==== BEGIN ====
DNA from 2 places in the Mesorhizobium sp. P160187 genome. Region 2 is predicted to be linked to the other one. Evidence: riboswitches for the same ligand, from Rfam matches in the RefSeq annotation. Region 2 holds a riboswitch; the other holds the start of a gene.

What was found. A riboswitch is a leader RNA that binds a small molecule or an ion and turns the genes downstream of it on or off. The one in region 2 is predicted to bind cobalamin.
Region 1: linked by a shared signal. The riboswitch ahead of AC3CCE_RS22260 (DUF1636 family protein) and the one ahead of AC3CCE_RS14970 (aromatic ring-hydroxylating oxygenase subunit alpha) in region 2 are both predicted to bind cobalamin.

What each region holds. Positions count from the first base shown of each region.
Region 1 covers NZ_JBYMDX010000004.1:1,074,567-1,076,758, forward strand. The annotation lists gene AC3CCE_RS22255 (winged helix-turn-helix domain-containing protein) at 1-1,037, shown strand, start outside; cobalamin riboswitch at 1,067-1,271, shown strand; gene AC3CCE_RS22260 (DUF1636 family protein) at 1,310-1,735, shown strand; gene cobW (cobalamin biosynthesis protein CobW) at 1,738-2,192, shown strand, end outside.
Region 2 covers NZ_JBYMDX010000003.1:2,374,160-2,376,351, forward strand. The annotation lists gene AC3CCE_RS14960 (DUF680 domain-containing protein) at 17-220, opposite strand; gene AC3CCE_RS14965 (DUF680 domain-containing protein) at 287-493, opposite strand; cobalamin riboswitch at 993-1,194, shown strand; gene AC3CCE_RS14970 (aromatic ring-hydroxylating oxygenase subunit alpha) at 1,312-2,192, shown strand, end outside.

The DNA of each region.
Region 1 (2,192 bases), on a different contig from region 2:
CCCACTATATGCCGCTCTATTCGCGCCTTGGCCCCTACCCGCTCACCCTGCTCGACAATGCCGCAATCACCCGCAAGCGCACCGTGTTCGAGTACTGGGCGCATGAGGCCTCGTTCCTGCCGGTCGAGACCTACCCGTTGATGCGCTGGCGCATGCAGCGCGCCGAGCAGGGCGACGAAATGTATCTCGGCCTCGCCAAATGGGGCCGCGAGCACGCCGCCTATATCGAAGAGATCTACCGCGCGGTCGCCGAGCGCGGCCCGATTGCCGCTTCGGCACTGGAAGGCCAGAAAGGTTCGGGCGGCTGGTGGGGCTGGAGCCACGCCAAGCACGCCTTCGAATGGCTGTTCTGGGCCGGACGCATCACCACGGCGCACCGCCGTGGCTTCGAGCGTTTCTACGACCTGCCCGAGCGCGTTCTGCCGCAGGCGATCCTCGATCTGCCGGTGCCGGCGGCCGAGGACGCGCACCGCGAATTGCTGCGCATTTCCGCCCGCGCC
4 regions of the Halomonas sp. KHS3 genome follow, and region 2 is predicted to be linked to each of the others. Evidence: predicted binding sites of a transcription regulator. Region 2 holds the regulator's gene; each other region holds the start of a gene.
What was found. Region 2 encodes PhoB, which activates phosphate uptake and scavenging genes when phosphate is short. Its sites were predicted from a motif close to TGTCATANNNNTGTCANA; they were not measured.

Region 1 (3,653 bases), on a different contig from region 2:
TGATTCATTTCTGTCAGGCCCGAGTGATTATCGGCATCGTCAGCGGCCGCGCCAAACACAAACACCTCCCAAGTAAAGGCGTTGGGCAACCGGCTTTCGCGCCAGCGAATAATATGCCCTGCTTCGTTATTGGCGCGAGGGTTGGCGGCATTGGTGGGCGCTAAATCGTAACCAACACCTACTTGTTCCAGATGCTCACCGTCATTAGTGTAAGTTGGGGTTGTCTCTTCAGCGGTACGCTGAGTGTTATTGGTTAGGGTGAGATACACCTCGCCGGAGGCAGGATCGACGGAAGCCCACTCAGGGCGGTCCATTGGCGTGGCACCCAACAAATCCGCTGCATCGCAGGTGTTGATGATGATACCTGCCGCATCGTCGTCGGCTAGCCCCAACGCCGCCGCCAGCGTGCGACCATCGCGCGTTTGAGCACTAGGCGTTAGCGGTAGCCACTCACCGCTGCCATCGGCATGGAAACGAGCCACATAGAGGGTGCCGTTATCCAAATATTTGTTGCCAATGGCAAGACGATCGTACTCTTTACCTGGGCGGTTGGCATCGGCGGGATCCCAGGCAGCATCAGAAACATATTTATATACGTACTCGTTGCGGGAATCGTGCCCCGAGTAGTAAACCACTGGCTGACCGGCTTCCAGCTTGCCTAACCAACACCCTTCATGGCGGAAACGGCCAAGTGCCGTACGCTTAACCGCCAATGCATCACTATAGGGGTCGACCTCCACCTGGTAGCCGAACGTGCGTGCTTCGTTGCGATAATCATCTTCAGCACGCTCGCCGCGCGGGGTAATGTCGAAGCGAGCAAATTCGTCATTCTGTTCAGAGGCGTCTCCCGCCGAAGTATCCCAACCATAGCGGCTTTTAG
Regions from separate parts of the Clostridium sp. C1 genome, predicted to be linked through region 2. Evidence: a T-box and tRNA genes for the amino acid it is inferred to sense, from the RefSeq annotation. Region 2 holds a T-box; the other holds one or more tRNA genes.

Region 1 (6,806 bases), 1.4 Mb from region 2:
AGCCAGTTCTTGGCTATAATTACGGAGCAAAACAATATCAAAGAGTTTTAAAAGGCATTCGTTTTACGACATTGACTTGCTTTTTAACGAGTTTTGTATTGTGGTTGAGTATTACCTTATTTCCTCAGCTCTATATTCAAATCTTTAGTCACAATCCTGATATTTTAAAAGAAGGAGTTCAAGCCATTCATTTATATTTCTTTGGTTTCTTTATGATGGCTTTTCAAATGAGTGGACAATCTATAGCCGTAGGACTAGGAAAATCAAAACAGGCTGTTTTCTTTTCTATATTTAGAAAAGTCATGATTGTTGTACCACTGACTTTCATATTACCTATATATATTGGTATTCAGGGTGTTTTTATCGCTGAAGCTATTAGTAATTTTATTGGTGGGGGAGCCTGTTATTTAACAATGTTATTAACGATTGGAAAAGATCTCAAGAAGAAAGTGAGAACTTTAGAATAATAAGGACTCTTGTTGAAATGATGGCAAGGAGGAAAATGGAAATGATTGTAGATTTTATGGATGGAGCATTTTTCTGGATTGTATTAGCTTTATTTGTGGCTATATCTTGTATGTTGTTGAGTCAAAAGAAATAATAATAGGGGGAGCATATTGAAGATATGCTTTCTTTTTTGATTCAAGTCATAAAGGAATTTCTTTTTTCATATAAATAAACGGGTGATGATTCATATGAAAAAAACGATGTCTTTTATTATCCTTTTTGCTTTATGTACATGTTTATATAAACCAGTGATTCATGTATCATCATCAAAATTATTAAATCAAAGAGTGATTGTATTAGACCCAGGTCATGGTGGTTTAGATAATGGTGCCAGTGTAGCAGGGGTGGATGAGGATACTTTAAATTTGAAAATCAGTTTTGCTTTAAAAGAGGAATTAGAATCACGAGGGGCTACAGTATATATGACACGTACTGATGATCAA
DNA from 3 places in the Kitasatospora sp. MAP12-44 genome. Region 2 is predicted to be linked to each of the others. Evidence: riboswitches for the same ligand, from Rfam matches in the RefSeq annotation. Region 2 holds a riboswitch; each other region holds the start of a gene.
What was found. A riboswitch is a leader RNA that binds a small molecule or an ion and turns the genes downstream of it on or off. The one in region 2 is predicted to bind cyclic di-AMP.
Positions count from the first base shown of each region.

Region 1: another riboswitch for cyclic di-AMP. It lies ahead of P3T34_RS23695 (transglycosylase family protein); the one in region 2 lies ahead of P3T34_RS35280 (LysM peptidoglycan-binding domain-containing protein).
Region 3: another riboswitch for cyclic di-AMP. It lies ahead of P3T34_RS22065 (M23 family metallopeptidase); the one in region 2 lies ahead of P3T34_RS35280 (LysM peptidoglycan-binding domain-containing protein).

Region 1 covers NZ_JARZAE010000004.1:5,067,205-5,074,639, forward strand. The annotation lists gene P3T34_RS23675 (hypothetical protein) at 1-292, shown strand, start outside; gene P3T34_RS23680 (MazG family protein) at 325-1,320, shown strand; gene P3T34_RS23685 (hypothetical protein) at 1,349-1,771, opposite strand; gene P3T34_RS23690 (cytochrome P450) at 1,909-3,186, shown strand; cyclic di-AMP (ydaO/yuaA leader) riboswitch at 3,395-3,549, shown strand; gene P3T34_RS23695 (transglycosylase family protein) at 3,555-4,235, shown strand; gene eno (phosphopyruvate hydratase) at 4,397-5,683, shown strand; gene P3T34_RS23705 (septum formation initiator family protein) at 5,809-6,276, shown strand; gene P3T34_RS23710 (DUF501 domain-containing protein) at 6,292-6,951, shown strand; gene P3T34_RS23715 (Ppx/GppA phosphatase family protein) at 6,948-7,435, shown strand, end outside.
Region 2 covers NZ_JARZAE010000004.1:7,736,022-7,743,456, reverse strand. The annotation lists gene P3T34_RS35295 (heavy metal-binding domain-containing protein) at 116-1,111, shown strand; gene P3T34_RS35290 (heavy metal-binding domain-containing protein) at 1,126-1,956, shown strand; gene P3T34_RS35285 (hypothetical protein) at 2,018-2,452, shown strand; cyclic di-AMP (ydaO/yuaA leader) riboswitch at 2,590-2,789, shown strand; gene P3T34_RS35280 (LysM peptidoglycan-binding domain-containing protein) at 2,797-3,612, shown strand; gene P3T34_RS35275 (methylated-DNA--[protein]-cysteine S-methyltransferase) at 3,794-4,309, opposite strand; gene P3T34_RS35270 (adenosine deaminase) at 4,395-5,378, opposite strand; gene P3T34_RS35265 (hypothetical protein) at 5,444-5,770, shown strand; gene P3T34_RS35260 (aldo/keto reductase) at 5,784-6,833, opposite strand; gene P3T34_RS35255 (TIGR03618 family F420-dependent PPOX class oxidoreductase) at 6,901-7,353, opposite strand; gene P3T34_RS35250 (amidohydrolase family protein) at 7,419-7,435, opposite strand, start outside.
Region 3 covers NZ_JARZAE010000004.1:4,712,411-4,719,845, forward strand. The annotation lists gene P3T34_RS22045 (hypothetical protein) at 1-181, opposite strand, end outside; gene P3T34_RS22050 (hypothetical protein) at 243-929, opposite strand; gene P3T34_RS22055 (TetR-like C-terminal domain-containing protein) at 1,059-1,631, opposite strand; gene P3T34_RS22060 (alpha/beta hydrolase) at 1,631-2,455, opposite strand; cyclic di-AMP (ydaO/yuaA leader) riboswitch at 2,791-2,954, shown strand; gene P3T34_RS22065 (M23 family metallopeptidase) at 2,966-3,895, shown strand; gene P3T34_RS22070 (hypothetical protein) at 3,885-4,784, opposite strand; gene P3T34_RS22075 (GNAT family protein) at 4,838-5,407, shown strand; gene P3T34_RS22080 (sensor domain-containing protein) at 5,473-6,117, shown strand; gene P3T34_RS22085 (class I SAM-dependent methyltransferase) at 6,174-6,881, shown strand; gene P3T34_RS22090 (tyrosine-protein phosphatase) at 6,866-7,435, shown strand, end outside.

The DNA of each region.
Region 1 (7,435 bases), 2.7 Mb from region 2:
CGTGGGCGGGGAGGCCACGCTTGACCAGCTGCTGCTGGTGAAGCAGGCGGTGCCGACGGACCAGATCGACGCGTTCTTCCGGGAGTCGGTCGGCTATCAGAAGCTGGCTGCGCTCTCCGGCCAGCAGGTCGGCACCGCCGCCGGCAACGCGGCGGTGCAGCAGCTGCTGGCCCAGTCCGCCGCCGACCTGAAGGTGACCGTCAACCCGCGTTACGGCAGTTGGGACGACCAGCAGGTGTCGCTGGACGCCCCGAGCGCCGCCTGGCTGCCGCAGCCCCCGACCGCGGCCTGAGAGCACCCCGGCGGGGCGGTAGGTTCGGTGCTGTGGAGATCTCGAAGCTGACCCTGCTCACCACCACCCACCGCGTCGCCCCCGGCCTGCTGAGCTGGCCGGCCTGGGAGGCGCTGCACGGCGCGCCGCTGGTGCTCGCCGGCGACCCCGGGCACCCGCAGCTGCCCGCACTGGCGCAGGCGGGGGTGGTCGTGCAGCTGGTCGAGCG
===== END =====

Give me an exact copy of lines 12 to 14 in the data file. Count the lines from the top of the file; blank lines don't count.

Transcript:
Region 1 (3,653 bases), on a different contig from region 2:
TGATTCATTTCTGTCAGGCCCGAGTGATTATCGGCATCGTCAGCGGCCGCGCCAAACACAAACACCTCCCAAGTAAAGGCGTTGGGCAACCGGCTTTCGCGCCAGCGAATAATATGCCCTGCTTCGTTATTGGCGCGAGGGTTGGCGGCATTGGTGGGCGCTAAATCGTAACCAACACCTACTTGTTCCAGATGCTCACCGTCATTAGTGTAAGTTGGGGTTGTCTCTTCAGCGGTACGCTGAGTGTTATTGGTTAGGGTGAGATACACCTCGCCGGAGGCAGGATCGACGGAAGCCCACTCAGGGCGGTCCATTGGCGTGGCACCCAACAAATCCGCTGCATCGCAGGTGTTGATGATGATACCTGCCGCATCGTCGTCGGCTAGCCCCAACGCCGCCGCCAGCGTGCGACCATCGCGCGTTTGAGCACTAGGCGTTAGCGGTAGCCACTCACCGCTGCCATCGGCATGGAAACGAGCCACATAGAGGGTGCCGTTATCCAAATATTTGTTGCCAATGGCAAGACGATCGTACTCTTTACCTGGGCGGTTGGCATCGGCGGGATCCCAGGCAGCATCAGAAACATATTTATATACGTACTCGTTGCGGGAATCGTGCCCCGAGTAGTAAACCACTGGCTGACCGGCTTCCAGCTTGCCTAACCAACACCCTTCATGGCGGAAACGGCCAAGTGCCGTACGCTTAACCGCCAATGCATCACTATAGGGGTCGACCTCCACCTGGTAGCCGAACGTGCGTGCTTCGTTGCGATAATCATCTTCAGCACGCTCGCCGCGCGGGGTAATGTCGAAGCGAGCAAATTCGTCATTCTGTTCAGAGGCGTCTCCCGCCGAAGTATCCCAACCATAGCGGCTTTTAG
Regions from separate parts of the Clostridium sp. C1 genome, predicted to be linked through region 2. Evidence: a T-box and tRNA genes for the amino acid it is inferred to sense, from the RefSeq annotation. Region 2 holds a T-box; the other holds one or more tRNA genes.